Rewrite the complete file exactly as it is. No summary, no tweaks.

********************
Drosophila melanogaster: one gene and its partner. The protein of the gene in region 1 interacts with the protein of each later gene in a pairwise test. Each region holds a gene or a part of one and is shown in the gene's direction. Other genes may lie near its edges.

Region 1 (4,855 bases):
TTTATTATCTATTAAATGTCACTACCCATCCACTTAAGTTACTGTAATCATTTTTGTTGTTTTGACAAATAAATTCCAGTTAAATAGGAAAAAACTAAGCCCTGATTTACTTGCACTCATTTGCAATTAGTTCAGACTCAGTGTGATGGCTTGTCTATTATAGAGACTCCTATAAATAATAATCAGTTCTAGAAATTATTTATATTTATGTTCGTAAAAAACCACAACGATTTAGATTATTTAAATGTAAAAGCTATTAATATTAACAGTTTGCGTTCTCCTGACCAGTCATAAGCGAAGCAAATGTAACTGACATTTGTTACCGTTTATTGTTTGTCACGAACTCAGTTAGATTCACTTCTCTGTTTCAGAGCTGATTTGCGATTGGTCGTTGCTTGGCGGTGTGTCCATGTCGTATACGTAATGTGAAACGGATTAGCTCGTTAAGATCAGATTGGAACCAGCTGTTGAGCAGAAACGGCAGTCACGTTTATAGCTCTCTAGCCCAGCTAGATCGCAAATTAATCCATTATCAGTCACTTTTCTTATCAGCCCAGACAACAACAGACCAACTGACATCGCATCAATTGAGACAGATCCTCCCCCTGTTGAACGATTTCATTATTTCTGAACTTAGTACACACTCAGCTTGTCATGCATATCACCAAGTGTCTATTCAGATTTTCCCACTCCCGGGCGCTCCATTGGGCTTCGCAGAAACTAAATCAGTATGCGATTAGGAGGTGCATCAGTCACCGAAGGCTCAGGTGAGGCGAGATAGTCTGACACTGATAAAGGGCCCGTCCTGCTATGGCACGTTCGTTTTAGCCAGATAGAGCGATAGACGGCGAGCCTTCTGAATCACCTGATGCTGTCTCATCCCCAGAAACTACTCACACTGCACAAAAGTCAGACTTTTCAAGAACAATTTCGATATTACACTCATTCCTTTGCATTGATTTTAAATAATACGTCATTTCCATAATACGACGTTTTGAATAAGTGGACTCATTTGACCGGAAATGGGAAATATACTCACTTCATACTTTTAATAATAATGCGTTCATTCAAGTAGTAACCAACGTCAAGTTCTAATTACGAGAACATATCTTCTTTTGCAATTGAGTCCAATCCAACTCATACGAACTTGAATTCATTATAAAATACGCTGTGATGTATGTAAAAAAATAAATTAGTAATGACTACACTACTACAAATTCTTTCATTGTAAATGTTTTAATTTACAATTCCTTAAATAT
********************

Drosophila melanogaster: one gene and its partner. The protein of the gene in region 1 interacts with the protein of each later gene in a pairwise test. Each region holds a gene or a part of one and is shown in the gene's direction. Other genes may lie near its edges.

Region 1 (4,855 bases):
TTTATTATCTATTAAATGTCACTACCCATCCACTTAAGTTACTGTAATCATTTTTGTTGTTTTGACAAATAAATTCCAGTTAAATAGGAAAAAACTAAGCCCTGATTTACTTGCACTCATTTGCAATTAGTTCAGACTCAGTGTGATGGCTTGTCTATTATAGAGACTCCTATAAATAATAATCAGTTCTAGAAATTATTTATATTTATGTTCGTAAAAAACCACAACGATTTAGATTATTTAAATGTAAAAGCTATTAATATTAACAGTTTGCGTTCTCCTGACCAGTCATAAGCGAAGCAAATGTAACTGACATTTGTTACCGTTTATTGTTTGTCACGAACTCAGTTAGATTCACTTCTCTGTTTCAGAGCTGATTTGCGATTGGTCGTTGCTTGGCGGTGTGTCCATGTCGTATACGTAATGTGAAACGGATTAGCTCGTTAAGATCAGATTGGAACCAGCTGTTGAGCAGAAACGGCAGTCACGTTTATAGCTCTCTAGCCCAGCTAGATCGCAAATTAATCCATTATCAGTCACTTTTCTTATCAGCCCAGACAACAACAGACCAACTGACATCGCATCAATTGAGACAGATCCTCCCCCTGTTGAACGATTTCATTATTTCTGAACTTAGTACACACTCAGCTTGTCATGCATATCACCAAGTGTCTATTCAGATTTTCCCACTCCCGGGCGCTCCATTGGGCTTCGCAGAAACTAAATCAGTATGCGATTAGGAGGTGCATCAGTCACCGAAGGCTCAGGTGAGGCGAGATAGTCTGACACTGATAAAGGGCCCGTCCTGCTATGGCACGTTCGTTTTAGCCAGATAGAGCGATAGACGGCGAGCCTTCTGAATCACCTGATGCTGTCTCATCCCCAGAAACTACTCACACTGCACAAAAGTCAGACTTTTCAAGAACAATTTCGATATTACACTCATTCCTTTGCATTGATTTTAAATAATACGTCATTTCCATAATACGACGTTTTGAATAAGTGGACTCATTTGACCGGAAATGGGAAATATACTCACTTCATACTTTTAATAATAATGCGTTCATTCAAGTAGTAACCAACGTCAAGTTCTAATTACGAGAACATATCTTCTTTTGCAATTGAGTCCAATCCAACTCATACGAACTTGAATTCATTATAAAATACGCTGTGATGTATGTAAAAAAATAAATTAGTAATGACTACACTACTACAAATTCTTTCATTGTAAATGTTTTAATTTACAATTCCTTAAATAT